De Nunzio, A. M., Zucchella, C., Spicciato, F., Tortola, P., Vecchione, C., Pierelli, F., & Bartolo, M. (2014). Biofeedback rehabilitation of posture and weightbearing distribution in stroke: A center of foot pressure analysis. Functional Neurology, 29(2), 127–134.
Duarte, M., & Freitas, S. M. S. F. (2010). Revision of posturography based on force plate for balance evaluation. Revista Brasileira De Fisioterapia (Sao Carlos (Sao Paulo, Brazil)), 14(3), 183–192.
Ferrazzoli, D., Fasano, A., Maestri, R., Bera, R., Palamara, G., Ghilardi, M. F., Pezzoli, G., & Frazzitta, G. (2015). Balance Dysfunction in Parkinson’s Disease: The Role of Posturography in Developing a Rehabilitation Program. Parkinson’s Disease, 2015, 1–10. https://doi.org/10.1155/2015/520128
GBD 2016 Neurology Collaborators. (2019). Global, regional, and national burden of neurological disorders, 1990-2016: A systematic analysis for the Global Burden of Disease Study 2016. The Lancet. Neurology, 18(5), 459–480. https://doi.org/10.1016/S1474-4422(18)30499-X
Guskiewicz, K. M., Ross, S. E., & Marshall, S. W. (2001). Postural Stability and Neuropsychological Deficits After Concussion in Collegiate Athletes. Journal of Athletic Training, 36(3), 263–273.
Hugues, A., Di Marco, J., Janiaud, P., Xue, Y., Pires, J., Khademi, H., Cucherat, M., Bonan, I., Gueyffier, F., & Rode, G. (2017). Efficiency of physical therapy on postural imbalance after stroke: Study protocol for a systematic review and meta-analysis. BMJ Open, 7(1), e013348. https://doi.org/10.1136/bmjopen-2016-013348
Inojosa, H., Schriefer, D., Klöditz, A., Trentzsch, K., & Ziemssen, T. (2020). Balance Testing in Multiple Sclerosis-Improving Neurological Assessment With Static Posturography? Frontiers in Neurology, 11, 135. https://doi.org/10.3389/fneur.2020.00135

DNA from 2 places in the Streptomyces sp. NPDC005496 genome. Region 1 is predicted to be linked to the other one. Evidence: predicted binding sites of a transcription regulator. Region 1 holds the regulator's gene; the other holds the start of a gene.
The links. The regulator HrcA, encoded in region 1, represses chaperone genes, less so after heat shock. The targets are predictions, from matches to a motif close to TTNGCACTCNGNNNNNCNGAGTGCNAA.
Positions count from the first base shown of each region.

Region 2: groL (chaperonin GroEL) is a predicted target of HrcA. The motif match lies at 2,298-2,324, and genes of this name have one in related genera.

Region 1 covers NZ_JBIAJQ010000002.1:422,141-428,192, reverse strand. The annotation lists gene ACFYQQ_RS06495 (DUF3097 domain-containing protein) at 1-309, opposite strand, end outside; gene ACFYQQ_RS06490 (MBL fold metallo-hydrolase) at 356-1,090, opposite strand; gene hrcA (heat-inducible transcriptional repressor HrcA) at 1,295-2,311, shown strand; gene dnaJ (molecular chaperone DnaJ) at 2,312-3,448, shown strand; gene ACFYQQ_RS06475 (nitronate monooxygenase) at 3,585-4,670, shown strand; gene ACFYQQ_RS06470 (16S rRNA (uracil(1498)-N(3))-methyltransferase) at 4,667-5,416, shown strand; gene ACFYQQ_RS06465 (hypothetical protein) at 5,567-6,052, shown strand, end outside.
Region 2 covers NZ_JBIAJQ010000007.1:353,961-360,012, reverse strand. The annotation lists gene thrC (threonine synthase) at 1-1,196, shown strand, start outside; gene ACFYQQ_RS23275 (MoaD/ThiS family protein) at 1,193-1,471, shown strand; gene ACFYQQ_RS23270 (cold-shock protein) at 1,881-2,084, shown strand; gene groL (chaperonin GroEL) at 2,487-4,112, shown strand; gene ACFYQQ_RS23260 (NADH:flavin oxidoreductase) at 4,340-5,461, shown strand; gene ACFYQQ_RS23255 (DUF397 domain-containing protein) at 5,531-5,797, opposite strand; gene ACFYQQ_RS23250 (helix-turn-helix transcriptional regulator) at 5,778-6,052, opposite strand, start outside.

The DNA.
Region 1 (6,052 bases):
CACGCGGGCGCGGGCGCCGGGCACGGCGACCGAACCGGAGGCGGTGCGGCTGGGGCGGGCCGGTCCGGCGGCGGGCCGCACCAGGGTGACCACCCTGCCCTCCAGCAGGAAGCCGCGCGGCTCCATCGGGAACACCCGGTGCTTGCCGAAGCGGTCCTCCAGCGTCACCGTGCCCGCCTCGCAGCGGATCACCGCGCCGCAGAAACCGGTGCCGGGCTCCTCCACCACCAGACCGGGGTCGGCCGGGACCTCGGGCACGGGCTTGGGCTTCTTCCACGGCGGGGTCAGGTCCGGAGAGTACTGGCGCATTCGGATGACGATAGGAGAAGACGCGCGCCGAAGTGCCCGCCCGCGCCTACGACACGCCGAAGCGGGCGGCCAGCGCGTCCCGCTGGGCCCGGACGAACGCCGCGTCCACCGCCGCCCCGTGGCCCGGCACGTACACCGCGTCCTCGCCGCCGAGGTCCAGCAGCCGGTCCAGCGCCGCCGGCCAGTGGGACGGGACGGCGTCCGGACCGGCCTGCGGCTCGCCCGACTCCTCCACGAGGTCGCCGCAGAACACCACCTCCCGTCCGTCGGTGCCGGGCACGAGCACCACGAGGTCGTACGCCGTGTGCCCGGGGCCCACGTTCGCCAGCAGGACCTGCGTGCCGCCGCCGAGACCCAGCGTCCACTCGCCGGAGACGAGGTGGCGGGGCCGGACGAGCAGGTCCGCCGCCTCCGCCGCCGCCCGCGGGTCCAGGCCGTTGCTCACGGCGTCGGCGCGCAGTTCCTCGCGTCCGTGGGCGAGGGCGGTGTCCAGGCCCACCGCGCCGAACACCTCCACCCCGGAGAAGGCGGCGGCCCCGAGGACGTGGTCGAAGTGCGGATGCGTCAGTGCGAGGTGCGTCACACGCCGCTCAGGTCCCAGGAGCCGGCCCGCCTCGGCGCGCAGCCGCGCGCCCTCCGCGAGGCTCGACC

Kwakkel, G., Stinear, C., Essers, B., Munoz-Novoa, M., Branscheidt, M., Cabanas-Valdés, R., Lakičević, S., Lampropoulou, S., Luft, A. R., Marque, P., Moore, S. A., Solomon, J. M., Swinnen, E., Turolla, A., Alt Murphy, M., & Verheyden, G. (2023). Motor rehabilitation after stroke: European Stroke Organisation (ESO) consensus-based definition and guiding framework. European Stroke Journal, 23969873231191304. https://doi.org/10.1177/23969873231191304
Lee, M. Y., Wong, M. K., Tang, F. T., Cheng, P. T., & Lin, P. S. (1997). Comparison of balance responses and motor patterns during sit-to-stand task with functional mobility in stroke patients. American Journal of Physical Medicine & Rehabilitation, 76(5), 401–410. https://doi.org/10.1097/00002060-199709000-00011
Mancini, M., & Horak, F. B. (2010). The relevance of clinical balance assessment tools to differentiate balance deficits. European Journal of Physical and Rehabilitation Medicine, 46(2), 239–248.
Nonnekes, J., Goselink, R. J. M., Růžička, E., Fasano, A., Nutt, J. G., & Bloem, B. R. (2018). Neurological disorders of gait, balance and posture: A sign-based approach. Nature Reviews Neurology, 14(3), 183–189. https://doi.org/10.1038/nrneurol.2017.178
Silsby, M., Yiannikas, C., Ng, K., Kiernan, M. C., Fung, V. S. C., & Vucic, S. (2022). Posturography as a biomarker of intravenous immunoglobulin efficacy in chronic inflammatory demyelinating polyradiculoneuropathy. Muscle & Nerve, 65(1), 43–50. https://doi.org/10.1002/mus.27398
Terra, M. B., Da Silva, R. A., Bueno, M. E. B., Ferraz, H. B., & Smaili, S. M. (2020). Center of pressure-based balance evaluation in individuals with Parkinson’s disease: A reliability study. Physiotherapy Theory and Practice, 36(7), 826–833. https://doi.org/10.1080/09593985.2018.1508261
Visser, J. E., Carpenter, M. G., Van Der Kooij, H., & Bloem, B. R. (2008). The clinical utility of posturography. Clinical Neurophysiology, 119(11), 2424–2436. https://doi.org/10.1016/j.clinph.2008.07.220